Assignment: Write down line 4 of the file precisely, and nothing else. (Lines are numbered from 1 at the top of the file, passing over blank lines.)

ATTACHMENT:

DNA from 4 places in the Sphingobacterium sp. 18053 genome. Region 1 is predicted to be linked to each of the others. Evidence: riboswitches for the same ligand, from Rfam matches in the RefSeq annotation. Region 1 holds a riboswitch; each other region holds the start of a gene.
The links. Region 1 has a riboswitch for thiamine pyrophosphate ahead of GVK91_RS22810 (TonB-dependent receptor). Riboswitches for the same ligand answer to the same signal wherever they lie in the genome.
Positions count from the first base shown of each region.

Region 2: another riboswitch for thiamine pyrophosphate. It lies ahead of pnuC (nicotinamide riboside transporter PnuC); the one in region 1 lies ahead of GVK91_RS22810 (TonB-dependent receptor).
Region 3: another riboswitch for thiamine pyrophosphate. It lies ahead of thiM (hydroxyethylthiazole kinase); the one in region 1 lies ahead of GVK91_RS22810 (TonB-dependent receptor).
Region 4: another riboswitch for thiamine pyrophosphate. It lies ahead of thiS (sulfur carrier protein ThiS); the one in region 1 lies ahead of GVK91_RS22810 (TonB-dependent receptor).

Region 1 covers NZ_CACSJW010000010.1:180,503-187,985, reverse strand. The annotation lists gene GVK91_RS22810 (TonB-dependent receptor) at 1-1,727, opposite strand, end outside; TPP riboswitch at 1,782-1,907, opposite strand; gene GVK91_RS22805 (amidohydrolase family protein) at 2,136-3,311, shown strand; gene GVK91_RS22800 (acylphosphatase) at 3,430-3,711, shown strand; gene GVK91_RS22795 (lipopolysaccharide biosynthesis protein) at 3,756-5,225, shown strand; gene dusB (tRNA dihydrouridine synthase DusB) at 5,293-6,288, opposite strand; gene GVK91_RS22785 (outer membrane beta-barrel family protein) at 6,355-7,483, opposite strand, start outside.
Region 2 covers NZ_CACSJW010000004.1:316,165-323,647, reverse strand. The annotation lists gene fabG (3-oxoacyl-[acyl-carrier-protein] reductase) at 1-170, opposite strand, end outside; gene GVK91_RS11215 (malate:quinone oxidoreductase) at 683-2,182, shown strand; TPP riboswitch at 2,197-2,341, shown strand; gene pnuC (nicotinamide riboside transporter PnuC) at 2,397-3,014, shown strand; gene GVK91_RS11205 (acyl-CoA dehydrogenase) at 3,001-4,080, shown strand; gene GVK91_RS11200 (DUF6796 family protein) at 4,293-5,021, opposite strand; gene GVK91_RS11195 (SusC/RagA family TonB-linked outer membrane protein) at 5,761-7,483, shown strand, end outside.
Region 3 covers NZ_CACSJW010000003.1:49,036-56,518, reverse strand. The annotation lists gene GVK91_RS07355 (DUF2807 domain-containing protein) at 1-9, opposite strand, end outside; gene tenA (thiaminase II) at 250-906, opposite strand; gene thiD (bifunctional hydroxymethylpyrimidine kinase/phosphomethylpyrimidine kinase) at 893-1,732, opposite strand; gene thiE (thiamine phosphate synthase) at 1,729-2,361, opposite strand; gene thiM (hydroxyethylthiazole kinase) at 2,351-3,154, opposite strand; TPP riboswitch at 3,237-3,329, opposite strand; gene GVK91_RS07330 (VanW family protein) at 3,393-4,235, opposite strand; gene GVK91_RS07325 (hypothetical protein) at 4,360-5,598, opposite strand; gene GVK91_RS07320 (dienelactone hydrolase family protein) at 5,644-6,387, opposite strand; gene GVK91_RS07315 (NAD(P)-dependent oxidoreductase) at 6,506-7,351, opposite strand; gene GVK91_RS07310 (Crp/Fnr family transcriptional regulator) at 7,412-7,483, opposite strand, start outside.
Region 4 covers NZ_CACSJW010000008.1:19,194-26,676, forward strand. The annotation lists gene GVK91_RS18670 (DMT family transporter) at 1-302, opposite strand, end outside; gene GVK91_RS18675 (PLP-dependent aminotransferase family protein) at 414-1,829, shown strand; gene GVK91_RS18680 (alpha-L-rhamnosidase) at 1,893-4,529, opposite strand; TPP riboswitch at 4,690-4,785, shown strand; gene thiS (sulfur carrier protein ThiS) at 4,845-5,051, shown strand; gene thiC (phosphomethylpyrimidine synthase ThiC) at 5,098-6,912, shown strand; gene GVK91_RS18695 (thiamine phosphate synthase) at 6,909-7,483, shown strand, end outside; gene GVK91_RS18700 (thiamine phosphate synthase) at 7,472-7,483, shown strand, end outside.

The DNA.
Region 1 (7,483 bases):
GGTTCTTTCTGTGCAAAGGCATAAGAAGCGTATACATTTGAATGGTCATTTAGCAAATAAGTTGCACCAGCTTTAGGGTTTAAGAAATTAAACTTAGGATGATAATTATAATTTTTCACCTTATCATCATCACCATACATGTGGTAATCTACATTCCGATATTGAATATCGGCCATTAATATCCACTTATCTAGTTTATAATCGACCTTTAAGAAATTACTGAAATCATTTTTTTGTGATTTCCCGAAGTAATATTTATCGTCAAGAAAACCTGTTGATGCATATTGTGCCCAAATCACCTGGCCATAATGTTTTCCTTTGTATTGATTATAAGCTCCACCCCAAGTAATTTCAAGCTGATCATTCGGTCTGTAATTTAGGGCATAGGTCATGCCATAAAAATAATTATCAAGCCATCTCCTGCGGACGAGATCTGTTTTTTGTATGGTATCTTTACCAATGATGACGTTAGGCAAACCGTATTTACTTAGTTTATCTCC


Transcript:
Region 2: another riboswitch for thiamine pyrophosphate. It lies ahead of pnuC (nicotinamide riboside transporter PnuC); the one in region 1 lies ahead of GVK91_RS22810 (TonB-dependent receptor).